What is it that Taiwanese master Hou Hsiao-hsien does, exactly? Characterize it however you can, Hou-ness has the delicacy of a paper butterfly, and can easily be squashed by impatience or insensitivity. Let’s begin by dumping the unhelpful category “minimalism” — Hou films, as with Ozu’s and Tsai Ming-liang’s and Apichatpong Weerasethakul’s and Abbas Kiarostami’s and Carlos Reygadas’, can hardly be summed up as having relative dearth of material within them; usually, they are spectacularly rich and sometimes inexhaustible. As viewers in this rigorous corner of film culture — the cinema of real time and actual space and mysterious unseen forces — we help drive the bus, we are not merely passengers. (As J. Hoberman wrote about “Flight of the Red Balloon,” the new Hou film “encourages the spectator to rummage.”) Hou is very much the paradigm’s Renoir, its master of lyrical sympathy. His slow-moving camera (never dictating the action but, rather, cautiously circumscribing it), his long observational passages, his respect for real behavior (so real people often simply play themselves), his modest metafictional slippages, his daunting evocation of off-screen space — all of it amounts to arguably the most humane vision at work in today’s moviescape. That’s what passionate Hou-istes are getting at when they kvell about films that might seem — to dedicated fans of “The Dark Knight,” say — to be films about next to nothing: they’re talking about an understanding of life, not a distraction from it.
“Flight of the Red Balloon” is a slightly different kind of Hou movie — shot in Paris as a commissioned project to remake Albert Lamorisse’s beloved 1956 short “The Red Balloon.” But in the watching, it’s Hou distilled, indulging the rambling metaphor of the self-motivated balloon as an observer — like Hou, and like us — of a random slice of modern urban life. This wedge revolves around an emotionally rocky actress/performance artist (Juliette Binoche), her rather Scotty Beckett-ish grade school son (Simon Iteanu), her absent husband, her goldbricking tenants (in a second apartment downstairs) and Taiwanese film student Song Fang, playing herself, who begins as the boy’s workaday nanny, as she simultaneously remakes Lamorisse’s film herself, with a handheld DV camera.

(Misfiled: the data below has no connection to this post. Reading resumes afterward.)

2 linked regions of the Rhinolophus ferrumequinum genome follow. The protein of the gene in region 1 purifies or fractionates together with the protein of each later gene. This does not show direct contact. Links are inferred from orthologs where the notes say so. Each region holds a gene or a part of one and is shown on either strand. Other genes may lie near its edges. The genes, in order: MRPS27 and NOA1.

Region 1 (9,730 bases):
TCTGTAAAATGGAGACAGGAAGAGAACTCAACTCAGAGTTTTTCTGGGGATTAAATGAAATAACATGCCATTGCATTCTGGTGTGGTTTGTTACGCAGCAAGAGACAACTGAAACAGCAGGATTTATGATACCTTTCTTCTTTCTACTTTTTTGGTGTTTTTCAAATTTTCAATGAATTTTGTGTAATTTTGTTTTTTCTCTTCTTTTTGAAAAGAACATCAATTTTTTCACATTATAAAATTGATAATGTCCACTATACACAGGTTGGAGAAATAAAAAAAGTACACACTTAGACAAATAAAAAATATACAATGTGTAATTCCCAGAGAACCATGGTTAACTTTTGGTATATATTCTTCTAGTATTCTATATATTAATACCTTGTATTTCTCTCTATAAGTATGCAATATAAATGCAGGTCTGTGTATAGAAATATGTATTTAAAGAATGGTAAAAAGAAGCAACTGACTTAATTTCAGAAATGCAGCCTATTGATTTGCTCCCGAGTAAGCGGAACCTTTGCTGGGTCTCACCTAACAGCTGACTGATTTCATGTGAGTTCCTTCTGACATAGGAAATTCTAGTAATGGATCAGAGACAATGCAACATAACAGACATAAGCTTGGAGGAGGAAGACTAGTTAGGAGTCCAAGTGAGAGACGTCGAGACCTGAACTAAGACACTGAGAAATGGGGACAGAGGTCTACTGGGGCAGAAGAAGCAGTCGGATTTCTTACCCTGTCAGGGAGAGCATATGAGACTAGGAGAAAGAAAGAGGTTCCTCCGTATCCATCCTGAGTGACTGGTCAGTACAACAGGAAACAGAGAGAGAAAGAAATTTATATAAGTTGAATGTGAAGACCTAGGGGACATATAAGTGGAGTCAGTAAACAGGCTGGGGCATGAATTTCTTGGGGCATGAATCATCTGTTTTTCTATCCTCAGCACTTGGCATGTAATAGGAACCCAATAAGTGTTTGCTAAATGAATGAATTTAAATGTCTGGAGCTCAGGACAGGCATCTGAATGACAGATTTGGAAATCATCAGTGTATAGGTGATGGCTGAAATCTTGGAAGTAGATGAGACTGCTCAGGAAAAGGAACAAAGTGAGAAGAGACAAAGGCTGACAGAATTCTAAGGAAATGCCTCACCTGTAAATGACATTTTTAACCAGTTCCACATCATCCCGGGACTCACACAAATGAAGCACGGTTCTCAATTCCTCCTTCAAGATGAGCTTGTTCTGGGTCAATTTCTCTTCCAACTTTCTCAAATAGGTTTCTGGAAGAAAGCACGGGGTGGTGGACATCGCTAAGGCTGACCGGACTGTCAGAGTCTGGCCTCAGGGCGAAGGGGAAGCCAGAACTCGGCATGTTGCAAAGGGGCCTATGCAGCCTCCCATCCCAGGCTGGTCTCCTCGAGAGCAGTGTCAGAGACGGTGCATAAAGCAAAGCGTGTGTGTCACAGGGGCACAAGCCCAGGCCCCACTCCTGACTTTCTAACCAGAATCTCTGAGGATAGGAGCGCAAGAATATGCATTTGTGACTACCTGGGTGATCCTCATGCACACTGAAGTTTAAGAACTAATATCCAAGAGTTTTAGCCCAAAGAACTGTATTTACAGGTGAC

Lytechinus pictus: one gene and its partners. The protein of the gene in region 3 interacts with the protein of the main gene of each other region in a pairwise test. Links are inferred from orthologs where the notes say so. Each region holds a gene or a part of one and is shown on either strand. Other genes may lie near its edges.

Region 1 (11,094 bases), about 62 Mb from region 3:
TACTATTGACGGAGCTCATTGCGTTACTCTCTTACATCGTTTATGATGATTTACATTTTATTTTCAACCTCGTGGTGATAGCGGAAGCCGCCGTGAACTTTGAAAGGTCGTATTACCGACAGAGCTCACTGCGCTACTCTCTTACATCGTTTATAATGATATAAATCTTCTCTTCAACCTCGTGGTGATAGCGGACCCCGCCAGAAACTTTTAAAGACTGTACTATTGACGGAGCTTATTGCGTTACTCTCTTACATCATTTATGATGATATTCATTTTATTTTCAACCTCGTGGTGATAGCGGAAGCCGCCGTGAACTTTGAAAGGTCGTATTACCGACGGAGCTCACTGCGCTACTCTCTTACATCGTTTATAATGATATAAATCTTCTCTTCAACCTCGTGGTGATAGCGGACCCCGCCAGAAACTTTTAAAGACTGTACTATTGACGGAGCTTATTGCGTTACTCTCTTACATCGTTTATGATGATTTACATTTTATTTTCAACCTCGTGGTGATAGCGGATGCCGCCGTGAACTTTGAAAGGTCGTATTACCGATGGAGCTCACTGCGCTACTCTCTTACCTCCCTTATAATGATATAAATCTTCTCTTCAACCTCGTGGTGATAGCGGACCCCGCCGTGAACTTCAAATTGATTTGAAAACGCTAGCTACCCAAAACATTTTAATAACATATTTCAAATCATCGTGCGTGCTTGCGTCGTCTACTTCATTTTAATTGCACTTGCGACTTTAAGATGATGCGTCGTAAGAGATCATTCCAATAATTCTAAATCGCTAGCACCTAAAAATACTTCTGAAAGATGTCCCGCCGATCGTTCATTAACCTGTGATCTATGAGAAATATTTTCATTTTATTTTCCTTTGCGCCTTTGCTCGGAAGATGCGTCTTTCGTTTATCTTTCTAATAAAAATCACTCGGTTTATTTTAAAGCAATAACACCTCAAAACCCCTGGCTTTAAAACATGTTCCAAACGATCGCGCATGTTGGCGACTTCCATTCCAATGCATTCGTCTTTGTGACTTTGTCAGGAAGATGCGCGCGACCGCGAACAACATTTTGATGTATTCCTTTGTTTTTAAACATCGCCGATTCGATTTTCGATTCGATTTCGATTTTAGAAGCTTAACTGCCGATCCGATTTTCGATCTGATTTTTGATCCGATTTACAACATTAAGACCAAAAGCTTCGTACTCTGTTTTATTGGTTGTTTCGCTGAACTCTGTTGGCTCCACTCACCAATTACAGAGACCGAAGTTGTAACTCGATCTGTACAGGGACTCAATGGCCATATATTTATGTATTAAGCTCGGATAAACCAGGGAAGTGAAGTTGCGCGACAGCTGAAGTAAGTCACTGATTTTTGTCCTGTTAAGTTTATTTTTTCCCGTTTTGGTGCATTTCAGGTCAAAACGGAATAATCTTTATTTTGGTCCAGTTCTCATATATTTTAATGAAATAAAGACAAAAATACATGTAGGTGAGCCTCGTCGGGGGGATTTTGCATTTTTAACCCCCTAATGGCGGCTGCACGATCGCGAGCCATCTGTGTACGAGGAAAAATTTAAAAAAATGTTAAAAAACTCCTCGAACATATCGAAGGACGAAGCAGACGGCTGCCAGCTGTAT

The nuances in this mishmash of relationships are gradually revealed, but none of it amounts to high theater — it’s just life, full of disappointments and incidentals, piano lessons and crepes, petty frustrations and wholesale raptures (Binoche’s hot-blooded mom, coming apart at the seams under the strain of not knowing whether or not her husband will ever return from his artistic pilgrimage, gets lost in her theatrical vocals for a Chinese puppet performance). The manner in which Hou shoots this weft is inherently kind: at a relaxed distance, from room to room, patiently, nonjudgmentally. In almost every way, the film climaxes with a breath-robbing eight-minute one-shot scene in which the mom handles a phone call from her college-age daughter in Brussels, a blind tuner attends to the family’s pivotal piano, the tenants disrupt the cluttered apartment’s equilibrium, and the little boy tries to ignore it all. Hou’s camera tiptoes around like a tolerant family member, shifting perspectives, and the purpose of every reframing is compassion, not dramatics.
So many critics, so lost at sea. “Flight of the Red Balloon” may not be overwhelming Hou, relatively speaking, but it’s still prime rib at a buffet of gruel. It’s hardly about “loneliness,” as even the ardent reviewers have claimed (the minor-key loneliness found and often obliterated in even dysfunctional families is a factor, but one of many). Nor is it about “the spirit of childhood,” pace the Times‘s A.O. Scott, writing about a film in which the child character rarely gets a close-up and is not the primary point of view. Hou is that rare animal, a filmmaker who creates his own way of invoking reality, and the American mainstream’s fluency with nuts & bolts three-act formulas does not help us come to terms with him.